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By LARRY VAUGHT
The last year or so has had what he calls plenty of “ups and downs” but nothing has discouraged Anthony Epps.
“It has been bumpy, but a great learning experience,” said Epps, the starting point guard on Kentucky’s 1996 national championship team. “I had a little trouble with the law (DUI arrest). But I have bounced back and am moving forward.
“I lost my mom in May, and that’s been tough. Hopefully now that I have my (college) degree, I will be getting college coaching job as an assistant. It has always been my dream to coach at a higher level. I love the high school game, but college is what is really for me.”
He still remembers when the late Bill Keightley, the lovable long-time UK basketball equipment manager, told him he would eventually make a good college coach.
“He said I could relate to players because I had been through it,” Epps said. “I could be straight up with them through rough times because I’ve have my own rough times. I can tell them how it is. The biggest thing is just getting my foot in the door to coach.”
Epps has not yet pursued any college opportunities since he resigned as head boys basketball coach at Marion County, his alma mater, following the DUI charge. He’s an assistant football coach as well as an assistant girls basketball coach at Marion this season.
“I wanted to make sure I got my degree work done before I tried to network,” Epps said.
He finished his college degree in business management recently at Mid-Continent University. It took him almost two years to complete the online course work.
“It was not really that rough. I used my kids as motivation. I wanted to get my degree and show them it was important to their dad to finish what he started. I wish I had got it finished at UK, but better late than never,” Epps said. “Now that I have the degree, I will start making some contacts around Christmas for next year.”
However, he’s going to have plenty to do this year working with the girls team where his daughter, Makayla Epps, is perhaps the state’s best player. She originally committed to play at Louisville as did teammate Kyvin Goodin-Rogers, another of the state’s premier players. Both, though, have switched their commitments to Kentucky. Makayla Epps will wear No. 25, the same number her father wore at Kentucky.
“We went on a visit to Kentucky and the first thing I told her was that it was her decision. I have been through all this. I don’t have to play, she does,” Epps said. “It’s all about what is best for her. She decided Kentucky was best for her. A lot of it had to do with her best friend (Goodin-Rogers) committing to Kentucky. But I like the style coach (Matthew) Mitchell uses and she fell in love with it. I wish her the best.”
Her story is similar to her father’s journey to Kentucky.
“I never did commit to UofL, but I grew up a Louisville fan,” Epps laughed and said. “Coach (Denny) Crum recruited me hard, but coach (Rick) Pitino persuaded me to go to UK. I was looking not only at basketball, but what after basketball would be best for me as a person.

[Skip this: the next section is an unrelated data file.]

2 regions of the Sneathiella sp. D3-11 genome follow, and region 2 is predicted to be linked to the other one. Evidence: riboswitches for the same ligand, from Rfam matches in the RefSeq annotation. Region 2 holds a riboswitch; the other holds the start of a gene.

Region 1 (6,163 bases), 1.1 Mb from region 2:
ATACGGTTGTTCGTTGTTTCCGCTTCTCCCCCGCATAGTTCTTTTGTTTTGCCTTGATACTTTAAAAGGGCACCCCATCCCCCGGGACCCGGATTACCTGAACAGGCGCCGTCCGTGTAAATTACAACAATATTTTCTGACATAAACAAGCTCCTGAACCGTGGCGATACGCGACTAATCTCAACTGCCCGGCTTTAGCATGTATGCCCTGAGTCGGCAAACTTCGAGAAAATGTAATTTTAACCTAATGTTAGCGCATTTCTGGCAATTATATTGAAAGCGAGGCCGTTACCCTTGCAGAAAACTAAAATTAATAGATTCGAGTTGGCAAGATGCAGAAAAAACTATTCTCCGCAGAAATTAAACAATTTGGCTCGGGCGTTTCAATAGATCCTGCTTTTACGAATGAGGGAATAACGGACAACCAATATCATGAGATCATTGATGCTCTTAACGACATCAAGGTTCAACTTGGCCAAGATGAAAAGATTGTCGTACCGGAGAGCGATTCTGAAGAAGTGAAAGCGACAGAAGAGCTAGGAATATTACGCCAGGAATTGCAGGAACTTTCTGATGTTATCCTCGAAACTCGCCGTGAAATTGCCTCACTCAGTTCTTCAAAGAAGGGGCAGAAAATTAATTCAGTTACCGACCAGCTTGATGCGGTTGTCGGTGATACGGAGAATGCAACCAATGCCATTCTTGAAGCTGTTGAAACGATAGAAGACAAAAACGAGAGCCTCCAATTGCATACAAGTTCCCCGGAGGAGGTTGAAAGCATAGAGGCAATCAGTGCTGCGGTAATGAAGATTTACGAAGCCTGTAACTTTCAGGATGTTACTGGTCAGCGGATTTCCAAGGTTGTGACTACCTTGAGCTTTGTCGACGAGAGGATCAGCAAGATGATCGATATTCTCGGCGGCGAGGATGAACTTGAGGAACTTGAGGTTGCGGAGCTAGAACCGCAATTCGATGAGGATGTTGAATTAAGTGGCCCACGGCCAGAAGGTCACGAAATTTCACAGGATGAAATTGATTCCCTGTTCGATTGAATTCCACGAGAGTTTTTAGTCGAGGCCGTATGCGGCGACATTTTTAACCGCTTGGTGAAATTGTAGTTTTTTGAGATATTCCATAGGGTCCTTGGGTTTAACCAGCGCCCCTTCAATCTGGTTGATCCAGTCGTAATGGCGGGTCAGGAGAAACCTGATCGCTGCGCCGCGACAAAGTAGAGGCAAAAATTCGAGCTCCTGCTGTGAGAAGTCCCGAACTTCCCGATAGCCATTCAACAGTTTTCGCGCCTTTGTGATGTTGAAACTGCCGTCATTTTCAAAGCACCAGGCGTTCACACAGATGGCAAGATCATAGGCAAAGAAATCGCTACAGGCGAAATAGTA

“I also won a state championship at Marion County. I will be on the bench with the team this year and it would be great to play in one and win state as a coach and to do it with my daughter and having her win a championship like I did would just be tremendous.”
How good is his daughter?
“She has always been blessed with athletic ability even when she was little. As the years have gone on, she has got better. A lot of the credit goes to guys in the community. They would not take easy on her. They beat up, she cried and she came back for more. Now she has blossomed into a special player,” Epps said.
“She can score but her main thing is she loves to pass the basketball and get teammates involved. If she scores two points or 30 and her team wins, she’s going to be happy. She’s very humble, a very hard worker. She is like her dad — if she wins, she’s happy. But she is far ahead of where I was skill-wise. I got better in college. I have got one thing over her is that I came away with a national championship. I hope she can get one with coach Mitchell. But I know with her going there she is going to get a lot of fan love.”
Epps said if she had gone to Louisville, that would have been no problem for him.
“To me, it is not a big deal because she would still have had a scholarship and free education. She made the decision she wanted to make. I wanted her to make that decision to go to Kentucky, but I never told her that. It was her choice to make,” he said. “Now it would mean the world to me to see her get a state championship this year. That would be the icing on the cake.”
Of course, that would put him back in the limelight — something that he seems unable to avoid.
“I think I will always be out there. You look at the greats that have played before me at Kentucky and you still hear about them,” Epps said. “People still come up and say that just love what I did at Kentucky. It was an honor to go there and accomplish what we did. Whether you know me or not, I know what I did will go down in the history books as being one of the greatest teams ever.